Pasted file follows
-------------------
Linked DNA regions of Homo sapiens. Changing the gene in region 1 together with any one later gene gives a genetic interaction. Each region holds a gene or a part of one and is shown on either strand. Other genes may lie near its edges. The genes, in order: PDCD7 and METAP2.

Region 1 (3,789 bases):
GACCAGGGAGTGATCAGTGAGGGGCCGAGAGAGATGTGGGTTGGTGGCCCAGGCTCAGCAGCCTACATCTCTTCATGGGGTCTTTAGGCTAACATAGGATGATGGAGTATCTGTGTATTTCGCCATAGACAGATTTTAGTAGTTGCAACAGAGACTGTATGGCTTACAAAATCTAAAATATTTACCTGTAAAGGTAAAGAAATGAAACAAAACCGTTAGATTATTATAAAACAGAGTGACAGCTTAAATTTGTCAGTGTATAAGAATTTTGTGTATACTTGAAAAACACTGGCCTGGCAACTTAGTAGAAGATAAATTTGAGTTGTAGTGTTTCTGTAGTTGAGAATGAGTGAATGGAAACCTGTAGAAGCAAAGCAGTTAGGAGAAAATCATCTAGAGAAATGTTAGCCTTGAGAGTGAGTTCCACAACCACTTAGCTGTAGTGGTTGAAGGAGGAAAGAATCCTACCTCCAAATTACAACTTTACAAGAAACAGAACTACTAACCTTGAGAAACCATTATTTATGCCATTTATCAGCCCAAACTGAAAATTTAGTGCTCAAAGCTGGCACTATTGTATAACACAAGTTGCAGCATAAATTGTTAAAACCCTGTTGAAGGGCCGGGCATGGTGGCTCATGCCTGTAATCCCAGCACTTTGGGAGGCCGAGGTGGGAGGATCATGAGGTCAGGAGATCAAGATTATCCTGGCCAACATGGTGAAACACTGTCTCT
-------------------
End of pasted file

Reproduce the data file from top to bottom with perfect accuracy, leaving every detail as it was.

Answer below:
Linked DNA regions of Homo sapiens. Changing the gene in region 1 together with any one later gene gives a genetic interaction. Each region holds a gene or a part of one and is shown on either strand. Other genes may lie near its edges. The genes, in order: PDCD7 and METAP2.

Region 1 (3,789 bases):
GACCAGGGAGTGATCAGTGAGGGGCCGAGAGAGATGTGGGTTGGTGGCCCAGGCTCAGCAGCCTACATCTCTTCATGGGGTCTTTAGGCTAACATAGGATGATGGAGTATCTGTGTATTTCGCCATAGACAGATTTTAGTAGTTGCAACAGAGACTGTATGGCTTACAAAATCTAAAATATTTACCTGTAAAGGTAAAGAAATGAAACAAAACCGTTAGATTATTATAAAACAGAGTGACAGCTTAAATTTGTCAGTGTATAAGAATTTTGTGTATACTTGAAAAACACTGGCCTGGCAACTTAGTAGAAGATAAATTTGAGTTGTAGTGTTTCTGTAGTTGAGAATGAGTGAATGGAAACCTGTAGAAGCAAAGCAGTTAGGAGAAAATCATCTAGAGAAATGTTAGCCTTGAGAGTGAGTTCCACAACCACTTAGCTGTAGTGGTTGAAGGAGGAAAGAATCCTACCTCCAAATTACAACTTTACAAGAAACAGAACTACTAACCTTGAGAAACCATTATTTATGCCATTTATCAGCCCAAACTGAAAATTTAGTGCTCAAAGCTGGCACTATTGTATAACACAAGTTGCAGCATAAATTGTTAAAACCCTGTTGAAGGGCCGGGCATGGTGGCTCATGCCTGTAATCCCAGCACTTTGGGAGGCCGAGGTGGGAGGATCATGAGGTCAGGAGATCAAGATTATCCTGGCCAACATGGTGAAACACTGTCTCT